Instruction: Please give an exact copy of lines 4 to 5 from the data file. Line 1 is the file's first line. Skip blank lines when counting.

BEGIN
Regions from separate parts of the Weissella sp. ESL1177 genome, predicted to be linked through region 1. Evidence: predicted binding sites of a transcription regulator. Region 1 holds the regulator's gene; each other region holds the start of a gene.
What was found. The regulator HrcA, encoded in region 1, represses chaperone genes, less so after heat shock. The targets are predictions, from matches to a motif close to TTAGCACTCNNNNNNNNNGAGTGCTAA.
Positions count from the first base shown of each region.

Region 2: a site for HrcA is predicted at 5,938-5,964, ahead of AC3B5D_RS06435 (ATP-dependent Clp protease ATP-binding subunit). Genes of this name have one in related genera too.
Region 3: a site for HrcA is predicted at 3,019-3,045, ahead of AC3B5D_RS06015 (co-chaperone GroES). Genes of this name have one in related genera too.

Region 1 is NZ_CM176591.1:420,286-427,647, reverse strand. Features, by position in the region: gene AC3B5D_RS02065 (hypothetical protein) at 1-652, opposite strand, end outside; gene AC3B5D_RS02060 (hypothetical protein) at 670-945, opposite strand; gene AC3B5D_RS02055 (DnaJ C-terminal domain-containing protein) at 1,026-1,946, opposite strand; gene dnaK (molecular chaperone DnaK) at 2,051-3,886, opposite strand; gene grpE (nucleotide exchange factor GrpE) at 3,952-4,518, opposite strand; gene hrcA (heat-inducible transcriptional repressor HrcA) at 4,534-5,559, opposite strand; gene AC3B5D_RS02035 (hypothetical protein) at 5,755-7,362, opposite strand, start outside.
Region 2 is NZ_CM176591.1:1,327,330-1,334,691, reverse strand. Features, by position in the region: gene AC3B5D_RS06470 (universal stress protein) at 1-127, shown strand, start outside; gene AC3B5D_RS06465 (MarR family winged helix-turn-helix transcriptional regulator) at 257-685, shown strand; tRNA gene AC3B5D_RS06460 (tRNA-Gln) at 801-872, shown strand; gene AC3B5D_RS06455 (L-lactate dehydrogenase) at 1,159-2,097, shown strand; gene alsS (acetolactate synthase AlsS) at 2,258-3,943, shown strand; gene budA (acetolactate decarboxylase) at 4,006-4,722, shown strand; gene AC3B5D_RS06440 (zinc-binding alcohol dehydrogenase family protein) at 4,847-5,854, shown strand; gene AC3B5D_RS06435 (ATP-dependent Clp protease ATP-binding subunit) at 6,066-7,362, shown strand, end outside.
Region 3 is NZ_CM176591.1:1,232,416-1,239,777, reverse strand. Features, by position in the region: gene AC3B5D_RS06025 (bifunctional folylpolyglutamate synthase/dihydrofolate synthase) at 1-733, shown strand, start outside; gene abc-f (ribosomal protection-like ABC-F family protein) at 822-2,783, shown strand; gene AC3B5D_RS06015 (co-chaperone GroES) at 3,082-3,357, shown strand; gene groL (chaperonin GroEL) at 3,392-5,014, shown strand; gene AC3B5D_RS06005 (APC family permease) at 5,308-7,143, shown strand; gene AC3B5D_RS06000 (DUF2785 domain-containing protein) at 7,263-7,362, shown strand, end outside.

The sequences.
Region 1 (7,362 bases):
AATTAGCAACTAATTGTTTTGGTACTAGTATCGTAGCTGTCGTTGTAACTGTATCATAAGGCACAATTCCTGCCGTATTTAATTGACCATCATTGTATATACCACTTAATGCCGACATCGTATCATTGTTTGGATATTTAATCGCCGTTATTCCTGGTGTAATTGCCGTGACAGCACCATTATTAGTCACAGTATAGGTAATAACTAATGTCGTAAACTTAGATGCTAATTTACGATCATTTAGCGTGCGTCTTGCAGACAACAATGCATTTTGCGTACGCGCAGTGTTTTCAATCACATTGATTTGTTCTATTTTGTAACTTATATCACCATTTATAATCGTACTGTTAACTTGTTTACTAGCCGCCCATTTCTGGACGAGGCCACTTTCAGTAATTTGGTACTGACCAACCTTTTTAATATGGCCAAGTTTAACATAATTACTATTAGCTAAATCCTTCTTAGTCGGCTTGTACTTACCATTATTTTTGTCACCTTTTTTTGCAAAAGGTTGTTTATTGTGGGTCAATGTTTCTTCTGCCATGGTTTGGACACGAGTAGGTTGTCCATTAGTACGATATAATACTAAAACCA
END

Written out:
Region 2: a site for HrcA is predicted at 5,938-5,964, ahead of AC3B5D_RS06435 (ATP-dependent Clp protease ATP-binding subunit). Genes of this name have one in related genera too.
Region 3: a site for HrcA is predicted at 3,019-3,045, ahead of AC3B5D_RS06015 (co-chaperone GroES). Genes of this name have one in related genera too.